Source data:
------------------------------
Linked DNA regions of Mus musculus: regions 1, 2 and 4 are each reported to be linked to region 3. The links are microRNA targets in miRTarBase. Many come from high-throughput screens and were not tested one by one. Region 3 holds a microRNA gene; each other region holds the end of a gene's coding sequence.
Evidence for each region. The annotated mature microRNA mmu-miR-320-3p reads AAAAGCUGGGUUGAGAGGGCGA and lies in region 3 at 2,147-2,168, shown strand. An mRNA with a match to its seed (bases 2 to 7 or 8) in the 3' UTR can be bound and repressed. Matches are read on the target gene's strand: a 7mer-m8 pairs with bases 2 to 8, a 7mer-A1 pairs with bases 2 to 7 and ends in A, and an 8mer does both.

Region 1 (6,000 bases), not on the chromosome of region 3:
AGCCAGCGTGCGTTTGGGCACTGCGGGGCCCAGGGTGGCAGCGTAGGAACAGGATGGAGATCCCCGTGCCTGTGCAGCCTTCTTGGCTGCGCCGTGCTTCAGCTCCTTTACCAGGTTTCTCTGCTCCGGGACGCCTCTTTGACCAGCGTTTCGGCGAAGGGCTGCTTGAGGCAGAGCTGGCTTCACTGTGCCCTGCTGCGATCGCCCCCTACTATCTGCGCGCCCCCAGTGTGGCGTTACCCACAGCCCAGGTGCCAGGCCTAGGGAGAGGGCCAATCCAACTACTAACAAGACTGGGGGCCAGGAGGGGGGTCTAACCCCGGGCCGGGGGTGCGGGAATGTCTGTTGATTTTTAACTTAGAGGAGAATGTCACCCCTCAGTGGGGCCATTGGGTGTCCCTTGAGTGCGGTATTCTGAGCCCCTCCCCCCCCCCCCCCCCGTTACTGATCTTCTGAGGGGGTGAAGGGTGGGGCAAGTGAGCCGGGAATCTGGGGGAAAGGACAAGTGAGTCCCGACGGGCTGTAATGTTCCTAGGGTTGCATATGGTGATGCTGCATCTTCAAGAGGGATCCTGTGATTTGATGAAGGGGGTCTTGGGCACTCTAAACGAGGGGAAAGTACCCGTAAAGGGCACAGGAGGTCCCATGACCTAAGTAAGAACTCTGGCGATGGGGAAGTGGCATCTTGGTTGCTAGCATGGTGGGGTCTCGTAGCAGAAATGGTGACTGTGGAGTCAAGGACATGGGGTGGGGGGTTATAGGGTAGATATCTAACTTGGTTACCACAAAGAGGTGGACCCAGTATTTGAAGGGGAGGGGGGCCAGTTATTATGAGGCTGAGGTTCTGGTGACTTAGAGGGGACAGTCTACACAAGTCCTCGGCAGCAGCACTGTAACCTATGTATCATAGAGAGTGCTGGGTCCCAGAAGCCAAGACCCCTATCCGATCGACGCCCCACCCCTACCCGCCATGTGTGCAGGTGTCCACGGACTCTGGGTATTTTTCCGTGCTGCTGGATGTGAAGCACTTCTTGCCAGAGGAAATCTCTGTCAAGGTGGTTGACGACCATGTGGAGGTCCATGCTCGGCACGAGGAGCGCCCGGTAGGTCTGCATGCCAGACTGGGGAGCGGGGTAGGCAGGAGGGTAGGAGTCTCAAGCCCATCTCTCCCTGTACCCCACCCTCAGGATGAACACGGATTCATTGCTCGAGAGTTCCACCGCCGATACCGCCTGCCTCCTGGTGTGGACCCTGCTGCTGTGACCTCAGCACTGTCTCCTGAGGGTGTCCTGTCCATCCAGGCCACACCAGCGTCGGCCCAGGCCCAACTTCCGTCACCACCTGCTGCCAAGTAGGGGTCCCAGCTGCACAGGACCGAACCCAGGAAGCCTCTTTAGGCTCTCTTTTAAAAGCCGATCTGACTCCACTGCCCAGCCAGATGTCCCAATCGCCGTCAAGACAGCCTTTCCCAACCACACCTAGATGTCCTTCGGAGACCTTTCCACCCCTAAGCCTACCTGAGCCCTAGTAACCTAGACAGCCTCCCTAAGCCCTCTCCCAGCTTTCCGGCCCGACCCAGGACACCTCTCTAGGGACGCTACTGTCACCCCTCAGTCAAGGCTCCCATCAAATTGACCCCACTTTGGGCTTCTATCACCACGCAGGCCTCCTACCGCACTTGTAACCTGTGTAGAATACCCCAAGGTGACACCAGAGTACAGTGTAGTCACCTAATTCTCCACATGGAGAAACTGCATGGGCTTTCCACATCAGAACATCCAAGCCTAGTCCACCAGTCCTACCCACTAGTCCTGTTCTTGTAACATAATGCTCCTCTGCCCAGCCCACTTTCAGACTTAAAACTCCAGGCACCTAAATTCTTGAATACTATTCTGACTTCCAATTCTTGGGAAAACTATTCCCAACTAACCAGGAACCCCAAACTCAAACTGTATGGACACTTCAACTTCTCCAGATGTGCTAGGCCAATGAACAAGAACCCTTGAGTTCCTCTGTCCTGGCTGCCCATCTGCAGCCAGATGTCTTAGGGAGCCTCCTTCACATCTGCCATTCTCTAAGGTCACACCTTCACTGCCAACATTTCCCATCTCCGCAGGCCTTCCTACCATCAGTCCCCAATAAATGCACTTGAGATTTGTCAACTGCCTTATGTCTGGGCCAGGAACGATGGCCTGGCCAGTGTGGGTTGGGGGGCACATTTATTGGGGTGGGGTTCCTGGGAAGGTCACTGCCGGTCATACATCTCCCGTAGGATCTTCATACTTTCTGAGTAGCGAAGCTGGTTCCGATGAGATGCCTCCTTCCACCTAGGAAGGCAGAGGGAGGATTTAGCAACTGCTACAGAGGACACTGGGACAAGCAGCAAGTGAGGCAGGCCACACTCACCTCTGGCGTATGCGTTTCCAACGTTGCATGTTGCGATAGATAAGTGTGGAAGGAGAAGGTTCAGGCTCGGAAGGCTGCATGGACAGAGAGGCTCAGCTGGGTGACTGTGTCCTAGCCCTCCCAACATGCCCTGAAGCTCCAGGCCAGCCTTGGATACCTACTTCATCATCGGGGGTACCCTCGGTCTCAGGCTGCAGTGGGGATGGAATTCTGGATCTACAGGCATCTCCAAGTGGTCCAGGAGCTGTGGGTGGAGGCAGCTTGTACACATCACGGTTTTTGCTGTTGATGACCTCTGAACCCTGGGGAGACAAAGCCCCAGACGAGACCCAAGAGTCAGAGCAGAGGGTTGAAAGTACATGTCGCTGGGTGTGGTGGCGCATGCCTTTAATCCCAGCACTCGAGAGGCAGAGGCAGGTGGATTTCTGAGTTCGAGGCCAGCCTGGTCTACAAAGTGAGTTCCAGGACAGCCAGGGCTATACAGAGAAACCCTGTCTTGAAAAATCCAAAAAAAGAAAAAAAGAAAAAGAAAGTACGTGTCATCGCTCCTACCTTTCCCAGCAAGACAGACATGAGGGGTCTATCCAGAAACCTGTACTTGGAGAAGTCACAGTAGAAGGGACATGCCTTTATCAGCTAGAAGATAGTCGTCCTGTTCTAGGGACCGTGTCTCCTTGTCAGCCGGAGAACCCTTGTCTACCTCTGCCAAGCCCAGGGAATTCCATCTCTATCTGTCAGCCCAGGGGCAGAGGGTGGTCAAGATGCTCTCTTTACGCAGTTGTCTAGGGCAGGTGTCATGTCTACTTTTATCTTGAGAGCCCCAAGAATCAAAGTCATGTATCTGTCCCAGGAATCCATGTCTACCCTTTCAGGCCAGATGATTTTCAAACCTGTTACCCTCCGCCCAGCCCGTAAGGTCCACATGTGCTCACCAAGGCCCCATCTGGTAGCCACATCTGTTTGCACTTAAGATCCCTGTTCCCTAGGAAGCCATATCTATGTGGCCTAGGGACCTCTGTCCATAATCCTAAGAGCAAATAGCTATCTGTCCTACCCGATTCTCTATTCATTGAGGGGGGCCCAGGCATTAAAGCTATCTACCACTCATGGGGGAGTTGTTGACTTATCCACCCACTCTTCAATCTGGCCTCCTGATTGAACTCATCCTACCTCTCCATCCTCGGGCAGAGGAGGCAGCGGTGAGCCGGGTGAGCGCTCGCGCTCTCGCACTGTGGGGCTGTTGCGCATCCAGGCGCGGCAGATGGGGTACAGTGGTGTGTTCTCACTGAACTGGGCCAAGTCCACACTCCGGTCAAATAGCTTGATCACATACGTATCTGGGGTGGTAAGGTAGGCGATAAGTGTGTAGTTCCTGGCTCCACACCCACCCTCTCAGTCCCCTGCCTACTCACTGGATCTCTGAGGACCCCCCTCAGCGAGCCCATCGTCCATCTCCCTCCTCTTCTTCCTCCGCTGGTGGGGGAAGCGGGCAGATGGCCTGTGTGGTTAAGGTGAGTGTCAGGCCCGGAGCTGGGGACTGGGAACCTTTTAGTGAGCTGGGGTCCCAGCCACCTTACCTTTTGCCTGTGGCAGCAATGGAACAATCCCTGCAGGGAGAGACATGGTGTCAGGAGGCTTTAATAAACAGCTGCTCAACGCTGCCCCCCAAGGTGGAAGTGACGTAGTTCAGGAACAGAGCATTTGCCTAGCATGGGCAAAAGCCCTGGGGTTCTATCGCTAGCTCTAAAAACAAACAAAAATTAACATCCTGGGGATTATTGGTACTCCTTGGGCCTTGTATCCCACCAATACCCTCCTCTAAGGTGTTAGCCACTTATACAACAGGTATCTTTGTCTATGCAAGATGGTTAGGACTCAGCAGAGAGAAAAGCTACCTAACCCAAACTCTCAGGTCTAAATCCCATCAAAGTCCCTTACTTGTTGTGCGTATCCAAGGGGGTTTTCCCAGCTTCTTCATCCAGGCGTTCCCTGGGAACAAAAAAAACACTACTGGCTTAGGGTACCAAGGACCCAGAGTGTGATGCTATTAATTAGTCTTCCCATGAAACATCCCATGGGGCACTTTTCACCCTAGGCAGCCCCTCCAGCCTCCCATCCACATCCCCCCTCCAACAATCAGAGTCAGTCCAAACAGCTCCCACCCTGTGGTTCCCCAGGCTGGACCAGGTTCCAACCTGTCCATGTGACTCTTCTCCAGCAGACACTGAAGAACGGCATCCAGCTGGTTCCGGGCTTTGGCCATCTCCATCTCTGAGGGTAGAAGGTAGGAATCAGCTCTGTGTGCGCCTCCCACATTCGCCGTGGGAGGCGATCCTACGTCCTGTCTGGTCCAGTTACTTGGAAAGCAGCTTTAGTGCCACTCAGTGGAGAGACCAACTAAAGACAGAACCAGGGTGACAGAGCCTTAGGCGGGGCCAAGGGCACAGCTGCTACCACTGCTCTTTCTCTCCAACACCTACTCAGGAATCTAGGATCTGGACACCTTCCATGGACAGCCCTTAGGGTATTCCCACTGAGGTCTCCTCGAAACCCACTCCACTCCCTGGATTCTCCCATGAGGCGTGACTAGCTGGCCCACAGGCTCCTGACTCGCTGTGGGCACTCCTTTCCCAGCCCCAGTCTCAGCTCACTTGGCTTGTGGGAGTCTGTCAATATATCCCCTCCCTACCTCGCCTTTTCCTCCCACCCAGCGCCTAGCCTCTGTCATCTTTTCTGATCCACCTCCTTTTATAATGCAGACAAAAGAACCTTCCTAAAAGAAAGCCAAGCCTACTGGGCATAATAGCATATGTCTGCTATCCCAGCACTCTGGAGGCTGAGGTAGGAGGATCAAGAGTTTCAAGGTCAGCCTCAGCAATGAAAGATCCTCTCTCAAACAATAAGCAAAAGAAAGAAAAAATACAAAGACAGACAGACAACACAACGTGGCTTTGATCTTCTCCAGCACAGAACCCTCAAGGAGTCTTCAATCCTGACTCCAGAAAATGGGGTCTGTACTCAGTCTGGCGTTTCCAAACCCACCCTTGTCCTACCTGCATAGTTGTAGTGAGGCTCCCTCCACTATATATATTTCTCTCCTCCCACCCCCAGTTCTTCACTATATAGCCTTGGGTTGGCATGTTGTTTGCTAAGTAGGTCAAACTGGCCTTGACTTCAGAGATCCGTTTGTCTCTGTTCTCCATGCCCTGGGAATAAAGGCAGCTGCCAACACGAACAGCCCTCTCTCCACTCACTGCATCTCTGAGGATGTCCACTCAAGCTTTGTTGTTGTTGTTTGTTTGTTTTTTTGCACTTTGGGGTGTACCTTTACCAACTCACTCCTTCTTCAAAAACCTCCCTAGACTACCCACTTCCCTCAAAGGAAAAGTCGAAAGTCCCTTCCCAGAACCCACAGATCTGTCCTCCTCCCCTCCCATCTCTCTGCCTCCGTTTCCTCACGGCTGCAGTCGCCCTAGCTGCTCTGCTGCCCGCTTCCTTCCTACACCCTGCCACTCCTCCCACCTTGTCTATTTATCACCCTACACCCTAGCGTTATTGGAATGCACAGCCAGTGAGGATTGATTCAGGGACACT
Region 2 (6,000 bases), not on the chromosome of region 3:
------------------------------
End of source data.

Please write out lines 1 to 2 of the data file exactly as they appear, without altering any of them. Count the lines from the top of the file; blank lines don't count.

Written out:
Linked DNA regions of Mus musculus: regions 1, 2 and 4 are each reported to be linked to region 3. The links are microRNA targets in miRTarBase. Many come from high-throughput screens and were not tested one by one. Region 3 holds a microRNA gene; each other region holds the end of a gene's coding sequence.
Evidence for each region. The annotated mature microRNA mmu-miR-320-3p reads AAAAGCUGGGUUGAGAGGGCGA and lies in region 3 at 2,147-2,168, shown strand. An mRNA with a match to its seed (bases 2 to 7 or 8) in the 3' UTR can be bound and repressed. Matches are read on the target gene's strand: a 7mer-m8 pairs with bases 2 to 8, a 7mer-A1 pairs with bases 2 to 7 and ends in A, and an 8mer does both.